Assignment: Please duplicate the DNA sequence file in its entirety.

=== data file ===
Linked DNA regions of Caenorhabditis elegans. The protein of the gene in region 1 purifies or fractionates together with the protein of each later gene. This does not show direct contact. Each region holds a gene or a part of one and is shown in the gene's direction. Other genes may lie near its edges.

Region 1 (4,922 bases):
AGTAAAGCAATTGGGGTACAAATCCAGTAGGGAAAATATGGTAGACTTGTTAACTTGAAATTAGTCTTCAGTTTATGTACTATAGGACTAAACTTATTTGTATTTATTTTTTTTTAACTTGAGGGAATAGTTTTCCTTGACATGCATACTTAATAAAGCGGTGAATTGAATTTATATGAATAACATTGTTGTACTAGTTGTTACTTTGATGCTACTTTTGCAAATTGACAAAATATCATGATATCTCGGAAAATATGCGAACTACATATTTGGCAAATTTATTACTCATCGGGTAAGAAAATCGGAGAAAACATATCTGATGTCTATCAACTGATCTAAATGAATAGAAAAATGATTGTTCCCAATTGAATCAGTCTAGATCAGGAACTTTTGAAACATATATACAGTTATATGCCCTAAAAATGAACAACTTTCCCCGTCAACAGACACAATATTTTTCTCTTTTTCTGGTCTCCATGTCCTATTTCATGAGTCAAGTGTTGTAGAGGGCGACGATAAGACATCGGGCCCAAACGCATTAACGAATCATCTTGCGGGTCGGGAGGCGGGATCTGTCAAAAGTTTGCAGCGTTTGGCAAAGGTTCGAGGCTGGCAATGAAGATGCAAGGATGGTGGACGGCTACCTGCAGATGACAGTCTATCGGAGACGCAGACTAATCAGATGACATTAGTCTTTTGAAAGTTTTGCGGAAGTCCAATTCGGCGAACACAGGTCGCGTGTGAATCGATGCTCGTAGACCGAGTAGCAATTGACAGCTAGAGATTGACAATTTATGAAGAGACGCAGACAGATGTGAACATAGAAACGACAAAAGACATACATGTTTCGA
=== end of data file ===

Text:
Linked DNA regions of Caenorhabditis elegans. The protein of the gene in region 1 purifies or fractionates together with the protein of each later gene. This does not show direct contact. Each region holds a gene or a part of one and is shown in the gene's direction. Other genes may lie near its edges.

Region 1 (4,922 bases):
AGTAAAGCAATTGGGGTACAAATCCAGTAGGGAAAATATGGTAGACTTGTTAACTTGAAATTAGTCTTCAGTTTATGTACTATAGGACTAAACTTATTTGTATTTATTTTTTTTTAACTTGAGGGAATAGTTTTCCTTGACATGCATACTTAATAAAGCGGTGAATTGAATTTATATGAATAACATTGTTGTACTAGTTGTTACTTTGATGCTACTTTTGCAAATTGACAAAATATCATGATATCTCGGAAAATATGCGAACTACATATTTGGCAAATTTATTACTCATCGGGTAAGAAAATCGGAGAAAACATATCTGATGTCTATCAACTGATCTAAATGAATAGAAAAATGATTGTTCCCAATTGAATCAGTCTAGATCAGGAACTTTTGAAACATATATACAGTTATATGCCCTAAAAATGAACAACTTTCCCCGTCAACAGACACAATATTTTTCTCTTTTTCTGGTCTCCATGTCCTATTTCATGAGTCAAGTGTTGTAGAGGGCGACGATAAGACATCGGGCCCAAACGCATTAACGAATCATCTTGCGGGTCGGGAGGCGGGATCTGTCAAAAGTTTGCAGCGTTTGGCAAAGGTTCGAGGCTGGCAATGAAGATGCAAGGATGGTGGACGGCTACCTGCAGATGACAGTCTATCGGAGACGCAGACTAATCAGATGACATTAGTCTTTTGAAAGTTTTGCGGAAGTCCAATTCGGCGAACACAGGTCGCGTGTGAATCGATGCTCGTAGACCGAGTAGCAATTGACAGCTAGAGATTGACAATTTATGAAGAGACGCAGACAGATGTGAACATAGAAACGACAAAAGACATACATGTTTCGA